Meet the neighbours

SWEDEN: Allemansrätten or “everyman’s right” gives Swedes a right to enjoy nature everywhere, except in private gardens, close to people’s homes and on cultivated land. 

FINLAND: Finns have their own “everyman’s right”, although  they call it jokamiehenoikeus. It gives people the right to walk, ski, cycle and camp anywhere in wilderness areas and forests. 

GERMANY: Access rights reflect the Germans’ love of forests. They have a right to roam freely in forested areas, as well as unenclosed land like heats and marshes. 

AUSTRIA: Freedom to walk and run in Austria’s forests is enshrined in federal law. Rules about access above the treeline vary from state to state.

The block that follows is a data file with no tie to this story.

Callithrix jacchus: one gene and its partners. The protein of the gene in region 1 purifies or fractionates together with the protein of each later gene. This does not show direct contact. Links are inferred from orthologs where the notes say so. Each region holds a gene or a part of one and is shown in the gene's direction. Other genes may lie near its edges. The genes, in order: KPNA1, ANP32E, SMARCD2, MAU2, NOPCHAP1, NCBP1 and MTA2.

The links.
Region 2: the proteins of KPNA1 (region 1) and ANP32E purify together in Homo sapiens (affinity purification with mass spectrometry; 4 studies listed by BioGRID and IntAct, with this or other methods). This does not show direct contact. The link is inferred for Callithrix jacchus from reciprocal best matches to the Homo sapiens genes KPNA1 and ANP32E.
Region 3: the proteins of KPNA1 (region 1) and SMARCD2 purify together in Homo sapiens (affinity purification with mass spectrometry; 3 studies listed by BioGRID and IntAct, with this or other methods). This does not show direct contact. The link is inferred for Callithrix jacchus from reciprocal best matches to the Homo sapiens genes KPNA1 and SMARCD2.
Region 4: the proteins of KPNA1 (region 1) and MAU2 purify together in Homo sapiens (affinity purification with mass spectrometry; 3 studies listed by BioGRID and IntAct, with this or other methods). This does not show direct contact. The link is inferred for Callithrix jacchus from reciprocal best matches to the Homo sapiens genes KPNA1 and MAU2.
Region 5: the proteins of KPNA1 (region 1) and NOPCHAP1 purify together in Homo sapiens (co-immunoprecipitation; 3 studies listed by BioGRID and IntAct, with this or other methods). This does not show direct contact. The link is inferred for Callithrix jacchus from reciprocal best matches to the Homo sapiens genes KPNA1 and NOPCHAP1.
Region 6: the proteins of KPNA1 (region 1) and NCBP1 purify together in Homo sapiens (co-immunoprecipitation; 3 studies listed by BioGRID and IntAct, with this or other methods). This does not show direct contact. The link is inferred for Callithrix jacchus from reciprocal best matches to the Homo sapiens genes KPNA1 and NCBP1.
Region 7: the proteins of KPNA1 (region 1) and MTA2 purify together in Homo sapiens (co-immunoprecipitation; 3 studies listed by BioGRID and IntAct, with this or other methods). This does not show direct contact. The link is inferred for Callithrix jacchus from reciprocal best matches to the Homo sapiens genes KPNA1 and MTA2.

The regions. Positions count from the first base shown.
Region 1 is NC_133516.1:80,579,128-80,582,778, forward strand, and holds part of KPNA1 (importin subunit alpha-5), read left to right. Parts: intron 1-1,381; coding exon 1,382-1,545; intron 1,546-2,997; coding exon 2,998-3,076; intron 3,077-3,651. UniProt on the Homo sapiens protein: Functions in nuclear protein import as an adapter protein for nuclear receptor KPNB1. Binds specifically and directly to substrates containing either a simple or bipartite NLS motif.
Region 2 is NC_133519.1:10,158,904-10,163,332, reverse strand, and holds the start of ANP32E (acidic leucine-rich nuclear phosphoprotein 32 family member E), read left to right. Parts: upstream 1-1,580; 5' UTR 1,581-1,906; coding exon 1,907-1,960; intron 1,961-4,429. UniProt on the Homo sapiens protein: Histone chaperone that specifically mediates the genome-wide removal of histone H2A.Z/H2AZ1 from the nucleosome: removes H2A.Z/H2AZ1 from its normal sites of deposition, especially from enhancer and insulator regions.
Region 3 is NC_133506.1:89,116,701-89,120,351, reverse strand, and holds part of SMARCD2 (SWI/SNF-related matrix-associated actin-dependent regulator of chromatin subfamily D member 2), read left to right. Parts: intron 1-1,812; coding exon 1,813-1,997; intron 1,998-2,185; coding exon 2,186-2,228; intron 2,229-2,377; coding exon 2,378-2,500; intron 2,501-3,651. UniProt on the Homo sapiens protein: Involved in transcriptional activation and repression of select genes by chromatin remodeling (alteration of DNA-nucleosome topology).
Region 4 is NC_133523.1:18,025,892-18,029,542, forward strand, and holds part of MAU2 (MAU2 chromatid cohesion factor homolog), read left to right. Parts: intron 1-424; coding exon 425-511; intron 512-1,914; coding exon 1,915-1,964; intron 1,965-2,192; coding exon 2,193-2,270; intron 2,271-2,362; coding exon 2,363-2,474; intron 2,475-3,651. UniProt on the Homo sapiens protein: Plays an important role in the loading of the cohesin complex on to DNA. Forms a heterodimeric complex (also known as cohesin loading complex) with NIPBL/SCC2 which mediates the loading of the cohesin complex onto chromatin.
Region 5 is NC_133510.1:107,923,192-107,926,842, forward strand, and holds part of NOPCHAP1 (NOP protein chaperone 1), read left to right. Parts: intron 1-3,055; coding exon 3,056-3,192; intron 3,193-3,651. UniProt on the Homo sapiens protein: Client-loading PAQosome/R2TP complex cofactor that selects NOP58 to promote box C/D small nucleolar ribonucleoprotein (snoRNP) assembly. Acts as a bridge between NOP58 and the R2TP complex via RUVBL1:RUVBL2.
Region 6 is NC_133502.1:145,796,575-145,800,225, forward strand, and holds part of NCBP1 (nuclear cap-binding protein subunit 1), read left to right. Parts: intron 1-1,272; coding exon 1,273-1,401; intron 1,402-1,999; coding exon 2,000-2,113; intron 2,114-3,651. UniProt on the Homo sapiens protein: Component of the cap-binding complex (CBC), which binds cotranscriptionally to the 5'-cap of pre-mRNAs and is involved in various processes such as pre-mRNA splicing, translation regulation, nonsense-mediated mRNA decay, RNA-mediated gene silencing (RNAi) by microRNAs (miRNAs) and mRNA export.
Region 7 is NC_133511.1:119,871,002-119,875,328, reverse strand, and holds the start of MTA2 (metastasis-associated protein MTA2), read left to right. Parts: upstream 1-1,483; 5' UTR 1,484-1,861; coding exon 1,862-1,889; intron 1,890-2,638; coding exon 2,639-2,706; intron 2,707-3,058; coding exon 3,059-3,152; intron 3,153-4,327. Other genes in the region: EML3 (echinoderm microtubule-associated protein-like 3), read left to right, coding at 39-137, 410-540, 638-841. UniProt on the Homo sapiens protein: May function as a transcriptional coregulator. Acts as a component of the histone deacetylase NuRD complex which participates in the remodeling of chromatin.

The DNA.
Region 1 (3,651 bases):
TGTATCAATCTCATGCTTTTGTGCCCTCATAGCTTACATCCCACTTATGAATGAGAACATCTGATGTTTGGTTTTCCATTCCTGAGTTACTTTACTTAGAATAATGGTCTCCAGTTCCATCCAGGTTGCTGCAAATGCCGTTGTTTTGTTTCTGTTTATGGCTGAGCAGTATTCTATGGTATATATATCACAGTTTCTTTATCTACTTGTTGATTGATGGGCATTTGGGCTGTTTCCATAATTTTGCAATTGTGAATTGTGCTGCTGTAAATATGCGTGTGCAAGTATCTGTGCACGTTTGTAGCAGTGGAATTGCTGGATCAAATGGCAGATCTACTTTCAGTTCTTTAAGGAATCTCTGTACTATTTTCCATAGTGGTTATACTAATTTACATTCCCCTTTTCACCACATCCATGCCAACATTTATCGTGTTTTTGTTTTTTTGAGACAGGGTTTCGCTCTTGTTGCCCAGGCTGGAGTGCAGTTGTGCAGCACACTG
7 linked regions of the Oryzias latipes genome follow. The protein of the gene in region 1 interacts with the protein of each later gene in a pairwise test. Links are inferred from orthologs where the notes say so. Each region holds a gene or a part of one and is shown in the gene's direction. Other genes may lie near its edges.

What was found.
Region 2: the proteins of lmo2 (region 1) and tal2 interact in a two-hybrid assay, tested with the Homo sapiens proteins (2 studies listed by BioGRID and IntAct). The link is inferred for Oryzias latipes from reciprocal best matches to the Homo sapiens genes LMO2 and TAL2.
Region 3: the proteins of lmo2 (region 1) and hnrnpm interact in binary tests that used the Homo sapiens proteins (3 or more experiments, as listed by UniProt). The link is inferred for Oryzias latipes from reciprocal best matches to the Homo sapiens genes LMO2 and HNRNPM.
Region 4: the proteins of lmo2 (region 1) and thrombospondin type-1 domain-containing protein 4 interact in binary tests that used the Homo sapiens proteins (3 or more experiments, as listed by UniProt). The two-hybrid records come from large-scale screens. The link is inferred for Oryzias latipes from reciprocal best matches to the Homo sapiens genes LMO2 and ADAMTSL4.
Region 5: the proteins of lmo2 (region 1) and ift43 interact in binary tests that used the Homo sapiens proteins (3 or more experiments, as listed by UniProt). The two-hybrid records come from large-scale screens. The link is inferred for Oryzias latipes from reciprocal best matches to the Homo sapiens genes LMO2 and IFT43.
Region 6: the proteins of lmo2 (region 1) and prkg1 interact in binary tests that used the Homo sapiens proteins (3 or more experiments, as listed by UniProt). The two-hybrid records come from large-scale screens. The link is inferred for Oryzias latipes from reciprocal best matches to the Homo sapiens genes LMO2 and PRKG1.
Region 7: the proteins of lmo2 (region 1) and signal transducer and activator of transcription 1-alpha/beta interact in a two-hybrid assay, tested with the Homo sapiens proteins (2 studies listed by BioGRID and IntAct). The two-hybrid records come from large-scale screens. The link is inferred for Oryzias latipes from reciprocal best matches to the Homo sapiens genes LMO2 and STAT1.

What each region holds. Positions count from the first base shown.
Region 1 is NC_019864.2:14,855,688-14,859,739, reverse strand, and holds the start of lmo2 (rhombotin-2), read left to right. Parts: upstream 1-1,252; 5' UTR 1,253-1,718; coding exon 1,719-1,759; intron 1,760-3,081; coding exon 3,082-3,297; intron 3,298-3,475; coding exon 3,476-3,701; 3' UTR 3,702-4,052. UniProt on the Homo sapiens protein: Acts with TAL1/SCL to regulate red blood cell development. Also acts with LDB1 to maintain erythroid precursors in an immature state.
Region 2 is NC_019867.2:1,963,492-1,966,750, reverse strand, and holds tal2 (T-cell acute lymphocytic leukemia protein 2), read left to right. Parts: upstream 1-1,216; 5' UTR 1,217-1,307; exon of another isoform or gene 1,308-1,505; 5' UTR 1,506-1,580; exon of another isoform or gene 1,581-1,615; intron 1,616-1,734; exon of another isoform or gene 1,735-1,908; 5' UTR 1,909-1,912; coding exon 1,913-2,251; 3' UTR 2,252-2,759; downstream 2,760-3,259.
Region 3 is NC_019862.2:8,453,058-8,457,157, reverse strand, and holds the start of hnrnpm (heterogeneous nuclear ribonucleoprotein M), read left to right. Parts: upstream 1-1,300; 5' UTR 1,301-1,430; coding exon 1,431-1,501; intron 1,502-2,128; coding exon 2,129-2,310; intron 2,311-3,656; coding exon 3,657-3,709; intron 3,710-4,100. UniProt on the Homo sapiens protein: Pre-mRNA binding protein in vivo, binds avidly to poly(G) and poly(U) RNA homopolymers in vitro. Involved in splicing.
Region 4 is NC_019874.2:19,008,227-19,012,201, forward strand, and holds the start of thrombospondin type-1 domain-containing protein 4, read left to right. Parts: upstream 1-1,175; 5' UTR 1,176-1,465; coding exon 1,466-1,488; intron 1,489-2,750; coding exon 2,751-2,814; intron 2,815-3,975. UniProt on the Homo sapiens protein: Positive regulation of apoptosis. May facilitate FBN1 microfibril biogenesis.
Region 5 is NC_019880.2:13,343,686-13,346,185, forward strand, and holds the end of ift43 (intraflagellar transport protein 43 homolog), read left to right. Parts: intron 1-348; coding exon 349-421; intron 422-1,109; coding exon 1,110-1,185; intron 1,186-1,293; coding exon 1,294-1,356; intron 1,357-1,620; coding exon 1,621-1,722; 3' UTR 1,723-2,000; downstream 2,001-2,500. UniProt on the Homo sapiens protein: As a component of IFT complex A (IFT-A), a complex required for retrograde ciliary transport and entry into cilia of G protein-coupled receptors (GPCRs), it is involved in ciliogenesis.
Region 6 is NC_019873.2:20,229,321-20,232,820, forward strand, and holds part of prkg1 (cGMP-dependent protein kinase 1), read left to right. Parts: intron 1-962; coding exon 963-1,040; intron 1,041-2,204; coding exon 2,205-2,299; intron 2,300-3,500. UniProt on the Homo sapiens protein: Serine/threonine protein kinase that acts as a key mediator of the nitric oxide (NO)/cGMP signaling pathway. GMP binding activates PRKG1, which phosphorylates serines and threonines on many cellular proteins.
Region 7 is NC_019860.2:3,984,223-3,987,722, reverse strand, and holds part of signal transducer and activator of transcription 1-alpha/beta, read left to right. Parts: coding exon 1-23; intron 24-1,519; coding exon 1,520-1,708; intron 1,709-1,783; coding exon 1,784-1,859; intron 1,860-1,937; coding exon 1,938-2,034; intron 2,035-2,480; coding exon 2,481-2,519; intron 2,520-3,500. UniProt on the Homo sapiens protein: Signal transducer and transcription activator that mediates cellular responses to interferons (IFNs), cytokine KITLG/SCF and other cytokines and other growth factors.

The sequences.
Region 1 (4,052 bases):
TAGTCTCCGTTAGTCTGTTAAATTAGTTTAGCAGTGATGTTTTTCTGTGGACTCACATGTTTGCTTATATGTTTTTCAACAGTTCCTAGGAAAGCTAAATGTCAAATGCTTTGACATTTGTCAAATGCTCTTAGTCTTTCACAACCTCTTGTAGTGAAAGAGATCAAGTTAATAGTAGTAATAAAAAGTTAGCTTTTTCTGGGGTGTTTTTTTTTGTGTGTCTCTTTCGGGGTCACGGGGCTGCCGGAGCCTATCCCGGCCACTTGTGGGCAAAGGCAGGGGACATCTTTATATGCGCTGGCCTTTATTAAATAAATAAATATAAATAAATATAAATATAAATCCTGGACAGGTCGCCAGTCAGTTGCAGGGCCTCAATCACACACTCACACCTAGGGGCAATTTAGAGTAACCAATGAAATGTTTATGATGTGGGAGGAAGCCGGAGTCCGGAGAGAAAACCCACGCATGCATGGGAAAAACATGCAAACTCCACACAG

SWITZERLAND: The Swiss have a right to roam under their Civil Code, which extends to forests and pasture land, whether private or publicly-owned. 

IRELAND: There’s no legal right of access to privately-owned land in the Republic, and that includes uncultivated uplands.

( The above is an extract from a recent issue of Walk Magazine )

Updated : Mar 16th 2015